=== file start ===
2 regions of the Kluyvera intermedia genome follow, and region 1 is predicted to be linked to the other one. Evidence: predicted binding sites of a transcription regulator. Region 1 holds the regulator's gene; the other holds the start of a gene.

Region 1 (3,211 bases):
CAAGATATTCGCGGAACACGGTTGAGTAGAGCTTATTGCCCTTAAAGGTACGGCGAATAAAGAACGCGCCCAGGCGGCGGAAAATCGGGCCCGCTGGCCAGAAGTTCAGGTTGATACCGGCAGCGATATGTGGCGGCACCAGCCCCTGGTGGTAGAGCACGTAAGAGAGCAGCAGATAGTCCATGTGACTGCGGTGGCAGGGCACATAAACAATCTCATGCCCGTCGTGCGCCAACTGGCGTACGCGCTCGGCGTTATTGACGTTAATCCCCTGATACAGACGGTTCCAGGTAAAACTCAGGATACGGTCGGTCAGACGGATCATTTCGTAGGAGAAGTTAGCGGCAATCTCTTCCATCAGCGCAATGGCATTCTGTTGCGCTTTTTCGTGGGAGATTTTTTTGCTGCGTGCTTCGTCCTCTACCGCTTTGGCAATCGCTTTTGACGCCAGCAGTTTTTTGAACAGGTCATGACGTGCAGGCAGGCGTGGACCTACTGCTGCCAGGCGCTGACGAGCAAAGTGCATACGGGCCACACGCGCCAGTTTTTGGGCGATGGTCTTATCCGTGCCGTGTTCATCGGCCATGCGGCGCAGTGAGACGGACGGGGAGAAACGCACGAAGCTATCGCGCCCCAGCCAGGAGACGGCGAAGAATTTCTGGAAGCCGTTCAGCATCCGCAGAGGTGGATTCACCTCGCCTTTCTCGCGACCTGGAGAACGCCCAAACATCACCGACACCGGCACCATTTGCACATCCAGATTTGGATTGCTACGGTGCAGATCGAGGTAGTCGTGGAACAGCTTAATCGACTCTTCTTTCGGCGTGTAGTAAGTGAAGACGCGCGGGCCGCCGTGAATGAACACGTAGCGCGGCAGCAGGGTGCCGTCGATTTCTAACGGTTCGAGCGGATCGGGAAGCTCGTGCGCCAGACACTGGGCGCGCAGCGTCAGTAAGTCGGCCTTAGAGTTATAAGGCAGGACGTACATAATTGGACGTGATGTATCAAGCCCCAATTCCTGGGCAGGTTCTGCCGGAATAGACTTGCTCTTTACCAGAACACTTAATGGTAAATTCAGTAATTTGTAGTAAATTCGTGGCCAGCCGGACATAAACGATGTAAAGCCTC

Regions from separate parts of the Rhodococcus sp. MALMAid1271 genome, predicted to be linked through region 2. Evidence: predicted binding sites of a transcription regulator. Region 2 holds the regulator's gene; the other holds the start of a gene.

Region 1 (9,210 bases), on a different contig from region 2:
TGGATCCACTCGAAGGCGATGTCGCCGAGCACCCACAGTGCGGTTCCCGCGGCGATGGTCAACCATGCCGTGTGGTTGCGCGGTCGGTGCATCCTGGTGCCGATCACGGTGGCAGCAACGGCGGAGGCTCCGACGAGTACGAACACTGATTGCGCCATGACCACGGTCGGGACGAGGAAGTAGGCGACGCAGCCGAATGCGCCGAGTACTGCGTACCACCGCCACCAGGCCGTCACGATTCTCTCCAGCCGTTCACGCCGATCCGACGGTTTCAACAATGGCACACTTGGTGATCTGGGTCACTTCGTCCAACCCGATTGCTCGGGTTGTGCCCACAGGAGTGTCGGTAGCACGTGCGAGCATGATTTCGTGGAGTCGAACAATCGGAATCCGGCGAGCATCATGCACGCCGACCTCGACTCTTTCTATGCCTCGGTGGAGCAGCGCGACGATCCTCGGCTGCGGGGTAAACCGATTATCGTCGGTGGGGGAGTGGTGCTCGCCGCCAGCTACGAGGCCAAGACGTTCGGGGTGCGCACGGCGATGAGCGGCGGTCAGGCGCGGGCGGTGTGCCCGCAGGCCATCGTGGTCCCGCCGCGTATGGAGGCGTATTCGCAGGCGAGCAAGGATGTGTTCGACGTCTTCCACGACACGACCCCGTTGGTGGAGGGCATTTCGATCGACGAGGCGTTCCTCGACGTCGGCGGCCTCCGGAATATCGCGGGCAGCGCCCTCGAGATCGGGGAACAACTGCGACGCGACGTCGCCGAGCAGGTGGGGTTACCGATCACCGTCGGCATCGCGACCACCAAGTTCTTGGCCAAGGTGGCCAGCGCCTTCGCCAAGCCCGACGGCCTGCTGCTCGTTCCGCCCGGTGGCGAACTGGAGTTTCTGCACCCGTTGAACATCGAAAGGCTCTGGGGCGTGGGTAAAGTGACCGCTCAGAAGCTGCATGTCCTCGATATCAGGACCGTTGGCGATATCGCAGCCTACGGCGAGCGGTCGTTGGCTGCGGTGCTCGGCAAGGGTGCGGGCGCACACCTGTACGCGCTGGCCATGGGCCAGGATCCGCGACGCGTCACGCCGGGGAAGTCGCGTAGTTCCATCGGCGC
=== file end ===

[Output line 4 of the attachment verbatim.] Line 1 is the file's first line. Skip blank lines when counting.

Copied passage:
Regions from separate parts of the Rhodococcus sp. MALMAid1271 genome, predicted to be linked through region 2. Evidence: predicted binding sites of a transcription regulator. Region 2 holds the regulator's gene; the other holds the start of a gene.